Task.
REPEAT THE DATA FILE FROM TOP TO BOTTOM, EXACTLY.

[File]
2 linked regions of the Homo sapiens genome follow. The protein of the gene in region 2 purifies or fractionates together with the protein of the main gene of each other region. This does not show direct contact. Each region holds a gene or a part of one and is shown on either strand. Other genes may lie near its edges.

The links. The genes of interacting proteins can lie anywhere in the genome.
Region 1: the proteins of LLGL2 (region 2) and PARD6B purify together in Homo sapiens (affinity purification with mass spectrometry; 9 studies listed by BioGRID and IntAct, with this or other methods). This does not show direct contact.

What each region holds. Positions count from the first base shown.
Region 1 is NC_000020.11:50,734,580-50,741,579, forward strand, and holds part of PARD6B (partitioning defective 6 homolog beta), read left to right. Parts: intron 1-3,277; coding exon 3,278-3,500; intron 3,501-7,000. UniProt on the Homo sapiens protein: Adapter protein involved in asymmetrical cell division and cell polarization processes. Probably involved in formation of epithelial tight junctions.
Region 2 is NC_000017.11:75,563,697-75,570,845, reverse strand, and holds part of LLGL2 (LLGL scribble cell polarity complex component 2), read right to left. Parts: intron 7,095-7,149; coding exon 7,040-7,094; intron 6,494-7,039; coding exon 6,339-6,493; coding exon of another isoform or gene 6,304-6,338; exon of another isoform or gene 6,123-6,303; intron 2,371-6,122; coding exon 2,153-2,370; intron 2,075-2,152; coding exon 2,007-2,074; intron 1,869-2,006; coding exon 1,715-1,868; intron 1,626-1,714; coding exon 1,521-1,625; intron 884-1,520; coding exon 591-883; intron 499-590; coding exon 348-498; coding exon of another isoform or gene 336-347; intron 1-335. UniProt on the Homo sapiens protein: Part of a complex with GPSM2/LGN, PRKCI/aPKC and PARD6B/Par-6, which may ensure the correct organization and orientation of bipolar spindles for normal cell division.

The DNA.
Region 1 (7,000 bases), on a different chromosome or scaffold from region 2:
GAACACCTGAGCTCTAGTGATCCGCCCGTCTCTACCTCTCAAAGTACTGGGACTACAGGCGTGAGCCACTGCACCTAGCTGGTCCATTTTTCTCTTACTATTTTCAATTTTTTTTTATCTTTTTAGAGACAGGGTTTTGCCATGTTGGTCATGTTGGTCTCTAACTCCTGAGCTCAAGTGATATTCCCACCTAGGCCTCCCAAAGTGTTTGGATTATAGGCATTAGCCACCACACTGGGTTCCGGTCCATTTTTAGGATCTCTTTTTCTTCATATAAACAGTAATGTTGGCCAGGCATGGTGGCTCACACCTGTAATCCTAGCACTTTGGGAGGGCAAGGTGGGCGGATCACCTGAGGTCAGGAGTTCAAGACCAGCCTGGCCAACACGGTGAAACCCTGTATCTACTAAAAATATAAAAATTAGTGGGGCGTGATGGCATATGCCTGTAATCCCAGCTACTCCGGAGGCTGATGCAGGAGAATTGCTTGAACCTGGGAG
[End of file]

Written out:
2 linked regions of the Homo sapiens genome follow. The protein of the gene in region 2 purifies or fractionates together with the protein of the main gene of each other region. This does not show direct contact. Each region holds a gene or a part of one and is shown on either strand. Other genes may lie near its edges.

The links. The genes of interacting proteins can lie anywhere in the genome.
Region 1: the proteins of LLGL2 (region 2) and PARD6B purify together in Homo sapiens (affinity purification with mass spectrometry; 9 studies listed by BioGRID and IntAct, with this or other methods). This does not show direct contact.

What each region holds. Positions count from the first base shown.
Region 1 is NC_000020.11:50,734,580-50,741,579, forward strand, and holds part of PARD6B (partitioning defective 6 homolog beta), read left to right. Parts: intron 1-3,277; coding exon 3,278-3,500; intron 3,501-7,000. UniProt on the Homo sapiens protein: Adapter protein involved in asymmetrical cell division and cell polarization processes. Probably involved in formation of epithelial tight junctions.
Region 2 is NC_000017.11:75,563,697-75,570,845, reverse strand, and holds part of LLGL2 (LLGL scribble cell polarity complex component 2), read right to left. Parts: intron 7,095-7,149; coding exon 7,040-7,094; intron 6,494-7,039; coding exon 6,339-6,493; coding exon of another isoform or gene 6,304-6,338; exon of another isoform or gene 6,123-6,303; intron 2,371-6,122; coding exon 2,153-2,370; intron 2,075-2,152; coding exon 2,007-2,074; intron 1,869-2,006; coding exon 1,715-1,868; intron 1,626-1,714; coding exon 1,521-1,625; intron 884-1,520; coding exon 591-883; intron 499-590; coding exon 348-498; coding exon of another isoform or gene 336-347; intron 1-335. UniProt on the Homo sapiens protein: Part of a complex with GPSM2/LGN, PRKCI/aPKC and PARD6B/Par-6, which may ensure the correct organization and orientation of bipolar spindles for normal cell division.

The DNA.
Region 1 (7,000 bases), on a different chromosome or scaffold from region 2:
GAACACCTGAGCTCTAGTGATCCGCCCGTCTCTACCTCTCAAAGTACTGGGACTACAGGCGTGAGCCACTGCACCTAGCTGGTCCATTTTTCTCTTACTATTTTCAATTTTTTTTTATCTTTTTAGAGACAGGGTTTTGCCATGTTGGTCATGTTGGTCTCTAACTCCTGAGCTCAAGTGATATTCCCACCTAGGCCTCCCAAAGTGTTTGGATTATAGGCATTAGCCACCACACTGGGTTCCGGTCCATTTTTAGGATCTCTTTTTCTTCATATAAACAGTAATGTTGGCCAGGCATGGTGGCTCACACCTGTAATCCTAGCACTTTGGGAGGGCAAGGTGGGCGGATCACCTGAGGTCAGGAGTTCAAGACCAGCCTGGCCAACACGGTGAAACCCTGTATCTACTAAAAATATAAAAATTAGTGGGGCGTGATGGCATATGCCTGTAATCCCAGCTACTCCGGAGGCTGATGCAGGAGAATTGCTTGAACCTGGGAG